It's been a rollercoaster year for fashion. Last fall...

Editor's Note

August 14, 1994|By Catherine Cook | Catherine Cook,Distinction Editor

It's been a rollercoaster year for fashion. Last fall designers decreed that long and droopy was de rigueur and offered up gloomy monastic garb. By spring, the monk had evolved into a flower child in languid, loose-fitting shapes. For working women it became a challenge to find something suitable for the office.

This fall, fashion editor Vida Roberts tells us, a compromise has been reached. Costumes have moved offstage, and ladylike tailoring has taken the spotlight.

On the homefront, writer Beth Smith has uncovered for us the names of some of those artisans whose handiwork gives a home that distinctive touch, but whose phone numbers are often closely held secrets.

Those of us who have suffered through frizzy perms, split ends and bad dye jobs will identify with Mary Corey's story on the hair-stressed, which was inspired by Hillary Rodham Clinton's very public struggles with her coiffures.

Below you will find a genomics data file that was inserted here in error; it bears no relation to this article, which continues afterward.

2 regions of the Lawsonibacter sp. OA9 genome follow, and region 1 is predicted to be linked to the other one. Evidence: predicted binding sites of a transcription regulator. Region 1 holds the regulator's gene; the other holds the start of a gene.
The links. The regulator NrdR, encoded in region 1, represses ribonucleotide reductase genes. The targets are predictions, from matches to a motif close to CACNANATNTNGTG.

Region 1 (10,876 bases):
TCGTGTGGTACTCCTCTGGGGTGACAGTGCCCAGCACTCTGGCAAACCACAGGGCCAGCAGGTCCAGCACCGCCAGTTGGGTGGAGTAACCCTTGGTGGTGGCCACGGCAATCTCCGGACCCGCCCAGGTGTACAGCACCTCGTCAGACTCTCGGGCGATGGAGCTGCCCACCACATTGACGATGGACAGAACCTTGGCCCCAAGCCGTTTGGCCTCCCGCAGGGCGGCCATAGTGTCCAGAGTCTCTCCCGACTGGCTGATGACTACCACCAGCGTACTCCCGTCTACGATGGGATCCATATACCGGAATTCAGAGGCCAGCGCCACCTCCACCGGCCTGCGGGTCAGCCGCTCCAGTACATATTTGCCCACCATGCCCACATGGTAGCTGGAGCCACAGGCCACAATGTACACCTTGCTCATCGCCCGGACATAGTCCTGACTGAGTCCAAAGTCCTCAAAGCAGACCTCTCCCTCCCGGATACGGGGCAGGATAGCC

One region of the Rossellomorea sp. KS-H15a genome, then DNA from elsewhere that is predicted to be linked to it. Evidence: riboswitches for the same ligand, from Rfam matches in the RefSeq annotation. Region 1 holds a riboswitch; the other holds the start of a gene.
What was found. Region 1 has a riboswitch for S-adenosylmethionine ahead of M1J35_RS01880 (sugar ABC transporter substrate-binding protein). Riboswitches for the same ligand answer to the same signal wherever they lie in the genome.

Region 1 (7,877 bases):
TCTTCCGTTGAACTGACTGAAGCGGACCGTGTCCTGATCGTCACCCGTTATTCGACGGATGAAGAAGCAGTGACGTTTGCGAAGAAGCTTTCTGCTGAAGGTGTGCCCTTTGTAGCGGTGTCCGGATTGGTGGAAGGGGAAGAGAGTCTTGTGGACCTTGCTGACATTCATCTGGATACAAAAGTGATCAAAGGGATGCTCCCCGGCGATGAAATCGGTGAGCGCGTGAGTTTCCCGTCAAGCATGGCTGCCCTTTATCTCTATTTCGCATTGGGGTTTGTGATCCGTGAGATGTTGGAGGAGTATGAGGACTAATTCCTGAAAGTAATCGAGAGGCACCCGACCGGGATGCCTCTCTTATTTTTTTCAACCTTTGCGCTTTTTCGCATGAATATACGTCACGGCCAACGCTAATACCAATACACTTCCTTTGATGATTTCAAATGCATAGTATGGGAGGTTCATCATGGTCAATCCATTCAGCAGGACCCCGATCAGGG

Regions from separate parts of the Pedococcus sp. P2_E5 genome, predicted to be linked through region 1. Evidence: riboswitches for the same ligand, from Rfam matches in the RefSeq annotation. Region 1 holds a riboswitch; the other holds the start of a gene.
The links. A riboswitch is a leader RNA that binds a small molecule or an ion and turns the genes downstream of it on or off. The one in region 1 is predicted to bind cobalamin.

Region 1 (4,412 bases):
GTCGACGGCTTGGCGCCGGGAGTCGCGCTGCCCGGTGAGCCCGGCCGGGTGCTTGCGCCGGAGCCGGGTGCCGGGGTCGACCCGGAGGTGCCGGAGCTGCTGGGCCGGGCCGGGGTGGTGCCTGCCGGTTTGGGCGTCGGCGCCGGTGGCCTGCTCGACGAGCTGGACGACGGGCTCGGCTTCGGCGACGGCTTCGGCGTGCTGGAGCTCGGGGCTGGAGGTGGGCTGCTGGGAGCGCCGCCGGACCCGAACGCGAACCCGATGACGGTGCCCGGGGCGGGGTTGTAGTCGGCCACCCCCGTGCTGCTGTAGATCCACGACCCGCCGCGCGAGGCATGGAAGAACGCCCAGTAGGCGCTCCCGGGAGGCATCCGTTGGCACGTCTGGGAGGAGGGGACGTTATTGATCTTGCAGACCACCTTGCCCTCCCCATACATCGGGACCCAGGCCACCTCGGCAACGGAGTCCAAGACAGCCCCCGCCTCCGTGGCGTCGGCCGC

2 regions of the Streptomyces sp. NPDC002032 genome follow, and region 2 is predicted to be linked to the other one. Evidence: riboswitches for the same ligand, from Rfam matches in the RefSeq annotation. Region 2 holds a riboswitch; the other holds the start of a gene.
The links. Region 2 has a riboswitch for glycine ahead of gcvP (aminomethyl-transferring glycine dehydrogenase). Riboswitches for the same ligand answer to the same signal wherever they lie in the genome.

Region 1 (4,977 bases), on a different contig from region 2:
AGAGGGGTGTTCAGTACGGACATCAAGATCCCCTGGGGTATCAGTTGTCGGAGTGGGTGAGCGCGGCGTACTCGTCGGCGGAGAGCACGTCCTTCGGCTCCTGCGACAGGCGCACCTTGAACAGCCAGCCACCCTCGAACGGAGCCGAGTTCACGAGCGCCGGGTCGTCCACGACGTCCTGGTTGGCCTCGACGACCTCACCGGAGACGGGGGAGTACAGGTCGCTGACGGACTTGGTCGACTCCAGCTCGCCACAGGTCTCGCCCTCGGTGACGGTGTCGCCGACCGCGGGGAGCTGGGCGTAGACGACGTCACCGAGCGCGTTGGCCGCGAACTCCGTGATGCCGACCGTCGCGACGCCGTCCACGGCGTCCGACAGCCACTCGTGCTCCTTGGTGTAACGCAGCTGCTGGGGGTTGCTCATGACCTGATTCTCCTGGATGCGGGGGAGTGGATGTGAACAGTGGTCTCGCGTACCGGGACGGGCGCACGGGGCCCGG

And anyone who's ever wondered how a chef can serve a dozen different meals a night should check out Peter Jensen's day behind the scenes at Rudys' 2900 restaurant.

Peter discovered not only the secret to cooking for crowds but the reason chefs wear houndstooth-checked pants. When queried about the tradition, a chef responded by covering his pant leg with flour and demonstrating how well the checks disguised the spill.

The promise of easy-maintenance clothing hasn't altered Peter's wardrobe, much as he enjoyed his visit.

"This has not caused me to go out and buy houndstooth-checked pants," he says. "And it never will."

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